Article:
Concerns raised over changes at Shifnal school
Whistleblowers at a Shropshire school for vulnerable children have raised concerns over a 'teaching restructure' and high levels of staff turnover – with at least 14 teachers leaving their post this year.
The secondary department at Hillcrest Shifnal School was reorganised as part of a 'school improvement plan', which has seen changes with the way pupils are taught, how lessons are delivered and teaching positions resulting in the removal of a deputy-headteacher.
But members of staff have said the changes have left some teachers funding their own resources and reduced the quality of learning, with complaints receiving little to no response.
A member of staff who wishes to remain anonymous, said: "Staff have been told several times that if they wanted to be more creative with their teaching, they would need to find/fund their own resources – this has caused serious concern.
"In the secondary part of the school, traditional rooms dedicated to specific subject areas have been abolished in favour of a primary school model where pupils are kept in one room all day and the various subject-specific teaching staff have to travel from room to room with all their resources to deliver lessons. Staff have expressed deep concern over this digressive step.
"As a result, pupil's quality of learning has been seriously compromised because their subject-specific environments have been dismantled and subject-specific teachers are leaving or have left."
The school confirmed that eight members of staff in its secondary department left in July 2019 and 14 have left in the last 12 months.
An emergency Ofsted inspection was commissioned by the Department for Education on June 25 this year following complaints made about how the school was operating.
Conducted by lead inspector, Elizabeth Ellis-Martin, the report concluded that "the school meets all of the independent school standards that were checked".
It states that frequent changes in leadership have led to 'an adverse effect' on staff morale and 'inevitable staffing losses', but that the school has 'united staff into an enthusiastic team for the start of the new term in September 2019'.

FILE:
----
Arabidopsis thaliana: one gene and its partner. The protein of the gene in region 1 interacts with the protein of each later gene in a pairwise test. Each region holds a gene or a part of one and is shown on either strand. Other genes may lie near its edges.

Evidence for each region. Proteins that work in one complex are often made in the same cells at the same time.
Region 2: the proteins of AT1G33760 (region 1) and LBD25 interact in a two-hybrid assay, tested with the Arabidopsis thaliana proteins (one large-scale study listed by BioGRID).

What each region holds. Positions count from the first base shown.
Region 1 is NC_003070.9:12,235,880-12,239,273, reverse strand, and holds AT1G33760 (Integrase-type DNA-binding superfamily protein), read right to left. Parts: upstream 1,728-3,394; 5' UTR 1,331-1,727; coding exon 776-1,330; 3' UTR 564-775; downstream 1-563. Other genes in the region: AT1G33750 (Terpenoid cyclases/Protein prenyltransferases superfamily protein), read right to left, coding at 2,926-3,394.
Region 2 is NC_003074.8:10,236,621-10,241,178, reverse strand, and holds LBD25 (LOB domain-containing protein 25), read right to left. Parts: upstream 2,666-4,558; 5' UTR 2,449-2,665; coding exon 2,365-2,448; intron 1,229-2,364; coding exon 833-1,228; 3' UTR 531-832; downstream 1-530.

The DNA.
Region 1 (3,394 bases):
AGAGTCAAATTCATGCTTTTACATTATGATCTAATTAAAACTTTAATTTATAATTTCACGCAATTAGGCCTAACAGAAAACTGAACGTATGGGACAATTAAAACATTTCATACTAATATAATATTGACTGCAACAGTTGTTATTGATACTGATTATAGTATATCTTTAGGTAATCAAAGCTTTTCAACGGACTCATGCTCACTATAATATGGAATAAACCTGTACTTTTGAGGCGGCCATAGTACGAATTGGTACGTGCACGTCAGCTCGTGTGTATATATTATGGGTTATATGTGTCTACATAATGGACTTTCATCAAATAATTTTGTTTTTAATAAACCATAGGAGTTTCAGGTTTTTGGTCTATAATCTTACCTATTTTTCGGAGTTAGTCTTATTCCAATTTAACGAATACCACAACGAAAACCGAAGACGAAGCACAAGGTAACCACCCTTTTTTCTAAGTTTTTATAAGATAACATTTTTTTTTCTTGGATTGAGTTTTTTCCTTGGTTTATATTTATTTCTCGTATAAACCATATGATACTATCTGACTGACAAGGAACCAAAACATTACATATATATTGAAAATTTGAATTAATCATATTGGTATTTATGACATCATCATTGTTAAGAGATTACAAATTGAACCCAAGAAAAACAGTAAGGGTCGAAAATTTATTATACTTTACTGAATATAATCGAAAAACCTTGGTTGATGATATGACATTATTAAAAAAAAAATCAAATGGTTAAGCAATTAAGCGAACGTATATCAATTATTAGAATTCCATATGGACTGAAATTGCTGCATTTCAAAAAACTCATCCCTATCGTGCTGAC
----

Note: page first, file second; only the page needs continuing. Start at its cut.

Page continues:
But staff have questioned the inspection and said few teachers were given the chance to input.
Ofsted confirmed the school underwent the inspection under emergency circumstances, but said it would not comment on individual reports.
Its last full report rated the school 'Good' in June 2018.
A joint statement from the school's senior leadership team and the chairman of governors, Sam Millward, said the changes 'had an impact on the make-up of staff'.
It said: "The school increased its number of qualified teachers, introduced support roles as well as additional staff to support the school's new provision for children aged five to seven.
"After a thorough and thoughtful consultation, it was decided that the role of deputy head should be restructured to encompass both the primary and secondary units."
It added: "With guidance from the school's on-site multi-disciplinary clinical team, a 'base' approach was adopted across the school. Each form has a designated classroom – they are taught in these centres for all lessons apart from subjects requiring specialist facilities."
The school also said it has a clear complaints procedure alongside its dedicated employee assistant programme to support staff.
The school, on Lamledge Lane, cares for children between five and 19 years old with social, emotional and mental health difficulties and learning needs, and had 45 pupils on its roll as of June 2019.
Annual fees range from £55,000 to £87,000, dependent on the pupil's needs.